Underwater monsters with hungry metal teeth

Ever since AMELIA ANNE IS DEAD AND GONE made its way onto shelves in July, I’ve had people ask whether it’s a true story, or perhaps based on one. Some upstate friends, seeing parallels between our shared hometown and the insular one in the book, have even professed to know the exact location where Amelia’s body was found, or the exact person who inspired this or that character. 

I refuse to confirm their suspicions.

But I’ll tell you this much:

The tractor in the lake is real.

At least, I think it is. The lake is real. The pool on its western shore, surrounded on all sides by steep-rising blocks of granite, is real. The bridge that spans it, with its spindly cables and cracked foundations, is real. And the local kids with sunburnt shoulders, sitting in a row like birds on a wire, are real.

I was fifteen the first time I went, one of four passengers in my best friend’s boyfriend’s car. The lake was out beyond the town lines, and its frontage was mostly private — built up with rustic cabins and simple ranch homes owned by summerers. But there was one spot, where the lake thinned and squeezed through a narrow ravine, where a public road with a single-lane bridge cut across the water, and this was where we went. We parked at the side of the road and skipped barefoot along the broiling asphalt, small rocks biting into the soles of our feet, until one by one we perched on the metal rails. We wore cutoff shorts and bikini tops, we shed our t-shirts and tossed them on the curb. And we waited, smoking cigarettes, until one of us — the bravest, boldest one — would casually flick a butt aside, and say, “I’m jumping,” and push off the bridge into space.


It was that first time, after my maiden jump, that I clambered out of the frothing water and up the rocky hill to the road, and wandered across to the opposite rail, and looked over into the pocket of water there. It was beautiful, much better than the narrow channel we were all plunging into. Deep and dark green, rippling just a little from the impact of bodies in the water on the other side. There were high, sheer banks rising up on all sides, a perfect swimming hole.

The boy who’d brought us saw me looking, and shook his head.
“Don’t,” he said. “There’s something in the water over there.”
“What?” I asked.
“I don’t know, a tractor or something.”
“A tractor?”
“Yeah, a tractor.”
“Yeah,” my friend said, pushing her hair out of her eyes. “A tractor.”

It is a testament to the peculiarities of small town living, and the peculiar authority of seventeen year-old boys when you are a fifteen year-old girl, that I didn’t ask why or how there was a tractor in the lake. Instead, I shrugged, walked back across the sun-bleached road, swung my legs over the rail beside my friends, and pulled at the long, waterlogged fringe on my shorts until someone dared me to jump again. But only on the westward side, of course. Because of the tractor.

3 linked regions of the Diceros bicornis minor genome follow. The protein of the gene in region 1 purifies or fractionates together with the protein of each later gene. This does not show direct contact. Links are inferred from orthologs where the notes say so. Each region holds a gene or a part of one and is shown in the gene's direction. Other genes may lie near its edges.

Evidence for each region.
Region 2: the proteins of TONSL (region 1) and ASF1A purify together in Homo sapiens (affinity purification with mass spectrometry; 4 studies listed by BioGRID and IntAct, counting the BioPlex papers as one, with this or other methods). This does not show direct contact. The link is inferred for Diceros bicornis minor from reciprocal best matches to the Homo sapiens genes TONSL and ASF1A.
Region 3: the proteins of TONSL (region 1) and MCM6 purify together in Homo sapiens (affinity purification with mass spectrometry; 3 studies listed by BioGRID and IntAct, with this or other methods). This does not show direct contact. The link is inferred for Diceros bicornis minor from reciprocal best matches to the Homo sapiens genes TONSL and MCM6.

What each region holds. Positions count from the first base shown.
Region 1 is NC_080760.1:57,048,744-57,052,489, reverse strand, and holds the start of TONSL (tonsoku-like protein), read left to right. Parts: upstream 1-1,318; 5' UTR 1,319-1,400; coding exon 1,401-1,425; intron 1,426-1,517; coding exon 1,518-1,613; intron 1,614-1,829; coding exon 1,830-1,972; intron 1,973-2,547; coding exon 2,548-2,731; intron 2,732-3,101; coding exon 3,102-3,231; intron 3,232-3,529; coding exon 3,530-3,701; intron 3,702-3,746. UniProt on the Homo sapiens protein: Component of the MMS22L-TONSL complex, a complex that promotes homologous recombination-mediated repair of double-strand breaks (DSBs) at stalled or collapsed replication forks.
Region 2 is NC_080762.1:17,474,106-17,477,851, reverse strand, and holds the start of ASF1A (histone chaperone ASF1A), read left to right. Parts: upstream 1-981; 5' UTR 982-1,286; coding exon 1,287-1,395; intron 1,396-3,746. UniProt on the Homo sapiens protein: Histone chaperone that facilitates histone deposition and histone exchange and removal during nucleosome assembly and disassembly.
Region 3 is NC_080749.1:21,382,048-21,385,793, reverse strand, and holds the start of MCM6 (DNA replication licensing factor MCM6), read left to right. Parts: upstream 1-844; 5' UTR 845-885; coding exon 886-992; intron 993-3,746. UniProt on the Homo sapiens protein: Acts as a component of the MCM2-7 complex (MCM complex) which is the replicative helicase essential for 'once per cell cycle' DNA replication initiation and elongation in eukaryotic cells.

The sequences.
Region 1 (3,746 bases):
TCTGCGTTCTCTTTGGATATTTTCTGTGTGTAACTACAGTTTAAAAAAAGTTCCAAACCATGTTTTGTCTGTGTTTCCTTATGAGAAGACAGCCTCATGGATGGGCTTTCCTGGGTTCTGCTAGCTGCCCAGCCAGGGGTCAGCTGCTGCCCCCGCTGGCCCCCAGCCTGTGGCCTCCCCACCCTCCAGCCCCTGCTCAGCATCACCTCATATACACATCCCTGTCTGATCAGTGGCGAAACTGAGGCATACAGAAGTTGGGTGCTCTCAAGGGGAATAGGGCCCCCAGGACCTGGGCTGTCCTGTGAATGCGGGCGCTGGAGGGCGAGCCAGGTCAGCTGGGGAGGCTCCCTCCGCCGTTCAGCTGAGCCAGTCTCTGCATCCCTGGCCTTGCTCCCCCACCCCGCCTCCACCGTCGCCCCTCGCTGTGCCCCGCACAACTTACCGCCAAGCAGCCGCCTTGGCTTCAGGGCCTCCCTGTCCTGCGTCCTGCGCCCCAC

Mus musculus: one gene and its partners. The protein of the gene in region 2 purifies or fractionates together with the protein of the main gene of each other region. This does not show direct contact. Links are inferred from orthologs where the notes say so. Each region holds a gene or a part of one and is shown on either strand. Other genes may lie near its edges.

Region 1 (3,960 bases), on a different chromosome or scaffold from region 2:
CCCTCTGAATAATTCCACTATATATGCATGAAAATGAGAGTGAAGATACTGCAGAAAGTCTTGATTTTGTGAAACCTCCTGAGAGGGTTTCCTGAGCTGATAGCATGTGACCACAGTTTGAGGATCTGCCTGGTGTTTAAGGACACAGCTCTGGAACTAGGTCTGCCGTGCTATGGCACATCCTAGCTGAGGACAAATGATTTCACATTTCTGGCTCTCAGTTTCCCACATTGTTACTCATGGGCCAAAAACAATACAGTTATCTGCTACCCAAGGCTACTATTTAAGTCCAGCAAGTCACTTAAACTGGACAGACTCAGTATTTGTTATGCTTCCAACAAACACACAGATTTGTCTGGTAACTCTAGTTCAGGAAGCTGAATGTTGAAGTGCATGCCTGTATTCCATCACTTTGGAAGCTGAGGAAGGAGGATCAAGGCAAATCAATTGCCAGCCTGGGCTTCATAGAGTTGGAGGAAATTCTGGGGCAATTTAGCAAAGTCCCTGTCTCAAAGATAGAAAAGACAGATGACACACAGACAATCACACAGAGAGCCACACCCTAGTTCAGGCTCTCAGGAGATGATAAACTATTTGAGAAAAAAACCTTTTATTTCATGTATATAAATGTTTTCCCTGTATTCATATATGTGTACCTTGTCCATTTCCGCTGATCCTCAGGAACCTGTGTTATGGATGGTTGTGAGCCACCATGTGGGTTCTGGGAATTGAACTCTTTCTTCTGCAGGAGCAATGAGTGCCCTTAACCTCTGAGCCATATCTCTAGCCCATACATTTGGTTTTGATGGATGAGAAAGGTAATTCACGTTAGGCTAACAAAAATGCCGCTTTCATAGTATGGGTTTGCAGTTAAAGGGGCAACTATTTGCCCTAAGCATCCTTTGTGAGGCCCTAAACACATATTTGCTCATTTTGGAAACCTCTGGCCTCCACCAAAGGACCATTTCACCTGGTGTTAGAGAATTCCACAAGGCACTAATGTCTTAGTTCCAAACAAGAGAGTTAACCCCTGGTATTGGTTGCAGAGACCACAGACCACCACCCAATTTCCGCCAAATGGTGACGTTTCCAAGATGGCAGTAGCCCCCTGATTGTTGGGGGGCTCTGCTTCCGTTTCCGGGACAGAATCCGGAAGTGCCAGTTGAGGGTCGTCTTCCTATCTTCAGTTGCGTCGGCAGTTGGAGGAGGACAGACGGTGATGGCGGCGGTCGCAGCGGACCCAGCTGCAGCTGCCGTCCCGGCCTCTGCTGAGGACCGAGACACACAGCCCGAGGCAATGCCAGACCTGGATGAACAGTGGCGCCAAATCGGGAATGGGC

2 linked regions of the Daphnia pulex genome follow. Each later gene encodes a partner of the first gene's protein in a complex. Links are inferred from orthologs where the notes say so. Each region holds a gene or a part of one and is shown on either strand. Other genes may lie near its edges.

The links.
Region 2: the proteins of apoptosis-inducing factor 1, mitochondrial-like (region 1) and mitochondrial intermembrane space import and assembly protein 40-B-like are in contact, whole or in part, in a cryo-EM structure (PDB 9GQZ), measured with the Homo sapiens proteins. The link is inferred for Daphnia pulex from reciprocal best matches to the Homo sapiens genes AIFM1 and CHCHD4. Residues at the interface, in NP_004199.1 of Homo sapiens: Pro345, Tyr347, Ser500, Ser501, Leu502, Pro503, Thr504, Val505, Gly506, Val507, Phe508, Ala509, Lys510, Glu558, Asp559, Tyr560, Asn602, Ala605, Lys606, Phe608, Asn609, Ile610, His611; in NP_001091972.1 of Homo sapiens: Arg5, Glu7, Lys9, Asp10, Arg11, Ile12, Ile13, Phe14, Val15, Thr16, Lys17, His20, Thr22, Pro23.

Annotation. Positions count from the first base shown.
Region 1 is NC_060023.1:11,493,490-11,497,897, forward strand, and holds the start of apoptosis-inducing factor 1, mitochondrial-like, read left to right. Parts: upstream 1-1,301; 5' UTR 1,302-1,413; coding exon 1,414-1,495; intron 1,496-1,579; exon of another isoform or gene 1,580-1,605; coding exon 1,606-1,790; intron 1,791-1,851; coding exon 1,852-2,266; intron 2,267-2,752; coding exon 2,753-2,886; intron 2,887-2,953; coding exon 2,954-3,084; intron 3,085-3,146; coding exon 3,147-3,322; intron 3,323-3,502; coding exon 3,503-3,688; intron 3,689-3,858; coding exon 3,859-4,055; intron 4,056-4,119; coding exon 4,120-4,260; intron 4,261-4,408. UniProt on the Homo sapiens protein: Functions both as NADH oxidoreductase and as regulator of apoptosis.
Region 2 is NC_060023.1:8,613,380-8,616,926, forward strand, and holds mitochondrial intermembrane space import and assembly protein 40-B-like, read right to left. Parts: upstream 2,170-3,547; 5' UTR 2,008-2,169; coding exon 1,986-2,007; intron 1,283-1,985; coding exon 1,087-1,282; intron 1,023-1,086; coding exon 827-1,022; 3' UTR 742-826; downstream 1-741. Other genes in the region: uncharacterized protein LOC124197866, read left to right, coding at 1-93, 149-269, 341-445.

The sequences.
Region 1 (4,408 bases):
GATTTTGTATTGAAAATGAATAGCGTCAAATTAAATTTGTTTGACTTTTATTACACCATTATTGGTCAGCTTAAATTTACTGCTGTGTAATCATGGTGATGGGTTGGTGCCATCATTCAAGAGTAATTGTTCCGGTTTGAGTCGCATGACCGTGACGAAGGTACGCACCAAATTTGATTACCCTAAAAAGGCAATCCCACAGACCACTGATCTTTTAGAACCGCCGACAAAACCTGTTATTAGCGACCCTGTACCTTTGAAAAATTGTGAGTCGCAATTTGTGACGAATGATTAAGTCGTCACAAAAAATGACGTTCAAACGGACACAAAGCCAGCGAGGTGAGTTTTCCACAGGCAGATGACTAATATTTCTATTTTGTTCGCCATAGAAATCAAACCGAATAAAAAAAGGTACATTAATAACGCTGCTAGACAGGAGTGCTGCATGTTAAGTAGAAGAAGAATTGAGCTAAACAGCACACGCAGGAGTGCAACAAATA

Over the years, I’ve often thought of that spot: the bridge, the lake, the perfect circle of water that nobody ever swims in. I thought of the lurking beast beneath its surface, a monster straight from redneck mythology, the existence — or at least, the possibility — of which was accepted as inarguable fact by everyone who went there. I thought about how easy it was to believe in it. It was a story so powerful, and so plausible, that not a single one of us ever thought to ask if it were really true. We were there all during that summer, and the one after, too; the claim of a tractor submerged in the water would have been easy enough to investigate, could probably have been disproved with nothing more than a long stick to poke down into the cloudy depths. But nobody did. The inviting pool on the other side might as well have been a thousand miles away, as remote and inaccessible as an image on a postcard. And in the years since, when I’ve driven past that spot in the summertime, I’ve often seen groups of kids with jean shorts and farmers’ tans perched on the rails, plunging into the water.

Not one of them has ever crossed the width of the bridge to jump on the other side.

Once, I thought about pulling over, rolling down my window, and asking them why. I wondered if they’d cite the existence of the tractor, all sharp edges and tetanus rust, waiting down in the murk to chew on the soft, pink skin of a reckless kid — or if the monster’s features had changed over time, if the past decade had turned it into a car or boat wreck or a murderous, mammoth snapping turtle that could sever a foot in one bite. Instead, I waved and drove by without stopping.


A few weeks before the publication of AMELIA — in which a secret, a submerged piece of farm equipment lurking in the waters of an inviting swimming hole, causes tragedy when it goes untold — I went out for drinks with my friend, the one I’d been with when we first went to the bridge. She’d already read an early copy of the book, and she laughed and said, “I can’t believe you put the underwater tractor in your story. I’d forgotten all about that.”

“Is that actually true?” I asked. I whispered, actually; that’s how taboo the question felt.
My friend shrugged, and said, “I think so. Right? My grandfather told me about it, I remember. And some other people. It’s got to be true.”
“I guess,” I said. “It’s a crazy story, though, isn’t it?”
“I never really thought about it, but yeah.” She thought about it, sipping her beer. “We could always go look and see.”
“Yeah,” I said. “We should.”

But we didn’t.

And we won’t.


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